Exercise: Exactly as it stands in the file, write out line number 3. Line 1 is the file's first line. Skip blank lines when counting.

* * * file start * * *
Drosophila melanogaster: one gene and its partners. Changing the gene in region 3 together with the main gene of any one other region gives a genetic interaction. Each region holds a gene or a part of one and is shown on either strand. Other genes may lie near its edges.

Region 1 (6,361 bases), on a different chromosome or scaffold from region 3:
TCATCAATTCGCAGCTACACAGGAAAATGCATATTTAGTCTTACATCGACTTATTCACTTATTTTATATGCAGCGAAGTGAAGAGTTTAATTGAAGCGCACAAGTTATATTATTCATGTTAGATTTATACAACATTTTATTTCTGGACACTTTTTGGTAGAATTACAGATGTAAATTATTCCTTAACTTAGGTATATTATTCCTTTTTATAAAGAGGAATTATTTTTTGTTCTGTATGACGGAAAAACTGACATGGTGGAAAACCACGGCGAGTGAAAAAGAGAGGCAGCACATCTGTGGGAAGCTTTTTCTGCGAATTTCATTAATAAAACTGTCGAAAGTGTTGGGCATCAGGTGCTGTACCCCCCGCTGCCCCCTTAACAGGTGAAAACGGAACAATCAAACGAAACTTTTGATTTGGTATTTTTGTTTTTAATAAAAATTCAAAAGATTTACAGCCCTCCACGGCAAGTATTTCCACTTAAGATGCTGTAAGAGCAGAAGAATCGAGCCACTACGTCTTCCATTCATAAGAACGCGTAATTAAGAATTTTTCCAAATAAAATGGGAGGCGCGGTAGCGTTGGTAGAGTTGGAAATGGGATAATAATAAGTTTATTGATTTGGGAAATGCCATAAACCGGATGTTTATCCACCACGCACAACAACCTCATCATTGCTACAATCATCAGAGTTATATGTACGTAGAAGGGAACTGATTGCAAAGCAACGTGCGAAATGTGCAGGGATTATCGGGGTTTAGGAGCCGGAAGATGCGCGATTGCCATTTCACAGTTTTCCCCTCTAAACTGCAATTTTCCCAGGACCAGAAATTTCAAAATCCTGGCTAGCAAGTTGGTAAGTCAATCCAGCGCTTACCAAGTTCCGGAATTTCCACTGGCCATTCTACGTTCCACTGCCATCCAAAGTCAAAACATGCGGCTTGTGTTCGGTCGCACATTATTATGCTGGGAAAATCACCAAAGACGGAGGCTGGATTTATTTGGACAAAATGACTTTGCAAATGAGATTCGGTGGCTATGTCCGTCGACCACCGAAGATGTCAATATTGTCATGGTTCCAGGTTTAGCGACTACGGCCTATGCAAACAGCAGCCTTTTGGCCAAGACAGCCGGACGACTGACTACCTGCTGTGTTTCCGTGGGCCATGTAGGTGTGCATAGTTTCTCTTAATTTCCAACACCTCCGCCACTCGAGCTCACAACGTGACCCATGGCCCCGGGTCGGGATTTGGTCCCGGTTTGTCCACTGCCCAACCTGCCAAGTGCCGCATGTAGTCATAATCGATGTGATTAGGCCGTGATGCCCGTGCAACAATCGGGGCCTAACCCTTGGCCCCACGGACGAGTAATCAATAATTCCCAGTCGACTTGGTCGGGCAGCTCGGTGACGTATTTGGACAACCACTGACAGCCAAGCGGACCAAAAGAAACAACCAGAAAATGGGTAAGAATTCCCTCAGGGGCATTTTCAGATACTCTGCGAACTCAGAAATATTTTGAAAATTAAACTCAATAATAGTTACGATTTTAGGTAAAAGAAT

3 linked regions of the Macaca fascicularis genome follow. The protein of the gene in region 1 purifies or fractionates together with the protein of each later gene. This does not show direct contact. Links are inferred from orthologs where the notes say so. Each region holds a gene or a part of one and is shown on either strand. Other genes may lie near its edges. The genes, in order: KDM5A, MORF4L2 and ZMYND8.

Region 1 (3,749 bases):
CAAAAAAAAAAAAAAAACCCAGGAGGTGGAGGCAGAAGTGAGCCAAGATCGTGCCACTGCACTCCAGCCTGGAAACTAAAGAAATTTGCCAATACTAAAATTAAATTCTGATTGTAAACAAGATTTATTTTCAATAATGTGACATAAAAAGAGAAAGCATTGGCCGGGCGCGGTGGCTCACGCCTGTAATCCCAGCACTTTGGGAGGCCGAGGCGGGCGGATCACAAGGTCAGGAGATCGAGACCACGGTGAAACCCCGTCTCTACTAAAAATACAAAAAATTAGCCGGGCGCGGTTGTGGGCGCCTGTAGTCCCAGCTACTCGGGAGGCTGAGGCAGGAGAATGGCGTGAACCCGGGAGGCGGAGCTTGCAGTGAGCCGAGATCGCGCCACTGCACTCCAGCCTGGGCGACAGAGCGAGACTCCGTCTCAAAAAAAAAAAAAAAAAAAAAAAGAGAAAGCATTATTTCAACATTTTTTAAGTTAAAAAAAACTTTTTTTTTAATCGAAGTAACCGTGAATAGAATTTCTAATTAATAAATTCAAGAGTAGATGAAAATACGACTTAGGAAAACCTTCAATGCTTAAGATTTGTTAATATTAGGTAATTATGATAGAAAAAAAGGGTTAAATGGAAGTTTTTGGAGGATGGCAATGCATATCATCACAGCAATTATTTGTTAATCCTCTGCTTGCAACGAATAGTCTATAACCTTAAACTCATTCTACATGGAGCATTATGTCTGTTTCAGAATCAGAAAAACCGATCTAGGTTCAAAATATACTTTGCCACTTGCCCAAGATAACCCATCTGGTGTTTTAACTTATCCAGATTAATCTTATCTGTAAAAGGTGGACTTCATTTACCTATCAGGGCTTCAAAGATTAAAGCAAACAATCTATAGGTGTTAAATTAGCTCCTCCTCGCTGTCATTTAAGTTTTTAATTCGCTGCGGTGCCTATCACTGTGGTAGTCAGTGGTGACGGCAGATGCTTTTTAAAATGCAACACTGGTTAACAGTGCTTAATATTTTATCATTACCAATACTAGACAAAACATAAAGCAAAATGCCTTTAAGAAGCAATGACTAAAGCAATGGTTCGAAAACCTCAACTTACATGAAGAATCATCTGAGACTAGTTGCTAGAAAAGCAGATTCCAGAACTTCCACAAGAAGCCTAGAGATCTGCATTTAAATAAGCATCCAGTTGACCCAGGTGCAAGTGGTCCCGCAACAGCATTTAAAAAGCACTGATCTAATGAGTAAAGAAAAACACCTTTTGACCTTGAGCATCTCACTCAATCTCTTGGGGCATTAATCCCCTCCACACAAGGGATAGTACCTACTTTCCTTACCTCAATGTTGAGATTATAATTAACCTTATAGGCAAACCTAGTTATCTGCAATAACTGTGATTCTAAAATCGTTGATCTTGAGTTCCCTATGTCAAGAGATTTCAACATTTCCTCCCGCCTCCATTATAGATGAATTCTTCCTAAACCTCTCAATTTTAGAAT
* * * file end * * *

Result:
TCATCAATTCGCAGCTACACAGGAAAATGCATATTTAGTCTTACATCGACTTATTCACTTATTTTATATGCAGCGAAGTGAAGAGTTTAATTGAAGCGCACAAGTTATATTATTCATGTTAGATTTATACAACATTTTATTTCTGGACACTTTTTGGTAGAATTACAGATGTAAATTATTCCTTAACTTAGGTATATTATTCCTTTTTATAAAGAGGAATTATTTTTTGTTCTGTATGACGGAAAAACTGACATGGTGGAAAACCACGGCGAGTGAAAAAGAGAGGCAGCACATCTGTGGGAAGCTTTTTCTGCGAATTTCATTAATAAAACTGTCGAAAGTGTTGGGCATCAGGTGCTGTACCCCCCGCTGCCCCCTTAACAGGTGAAAACGGAACAATCAAACGAAACTTTTGATTTGGTATTTTTGTTTTTAATAAAAATTCAAAAGATTTACAGCCCTCCACGGCAAGTATTTCCACTTAAGATGCTGTAAGAGCAGAAGAATCGAGCCACTACGTCTTCCATTCATAAGAACGCGTAATTAAGAATTTTTCCAAATAAAATGGGAGGCGCGGTAGCGTTGGTAGAGTTGGAAATGGGATAATAATAAGTTTATTGATTTGGGAAATGCCATAAACCGGATGTTTATCCACCACGCACAACAACCTCATCATTGCTACAATCATCAGAGTTATATGTACGTAGAAGGGAACTGATTGCAAAGCAACGTGCGAAATGTGCAGGGATTATCGGGGTTTAGGAGCCGGAAGATGCGCGATTGCCATTTCACAGTTTTCCCCTCTAAACTGCAATTTTCCCAGGACCAGAAATTTCAAAATCCTGGCTAGCAAGTTGGTAAGTCAATCCAGCGCTTACCAAGTTCCGGAATTTCCACTGGCCATTCTACGTTCCACTGCCATCCAAAGTCAAAACATGCGGCTTGTGTTCGGTCGCACATTATTATGCTGGGAAAATCACCAAAGACGGAGGCTGGATTTATTTGGACAAAATGACTTTGCAAATGAGATTCGGTGGCTATGTCCGTCGACCACCGAAGATGTCAATATTGTCATGGTTCCAGGTTTAGCGACTACGGCCTATGCAAACAGCAGCCTTTTGGCCAAGACAGCCGGACGACTGACTACCTGCTGTGTTTCCGTGGGCCATGTAGGTGTGCATAGTTTCTCTTAATTTCCAACACCTCCGCCACTCGAGCTCACAACGTGACCCATGGCCCCGGGTCGGGATTTGGTCCCGGTTTGTCCACTGCCCAACCTGCCAAGTGCCGCATGTAGTCATAATCGATGTGATTAGGCCGTGATGCCCGTGCAACAATCGGGGCCTAACCCTTGGCCCCACGGACGAGTAATCAATAATTCCCAGTCGACTTGGTCGGGCAGCTCGGTGACGTATTTGGACAACCACTGACAGCCAAGCGGACCAAAAGAAACAACCAGAAAATGGGTAAGAATTCCCTCAGGGGCATTTTCAGATACTCTGCGAACTCAGAAATATTTTGAAAATTAAACTCAATAATAGTTACGATTTTAGGTAAAAGAAT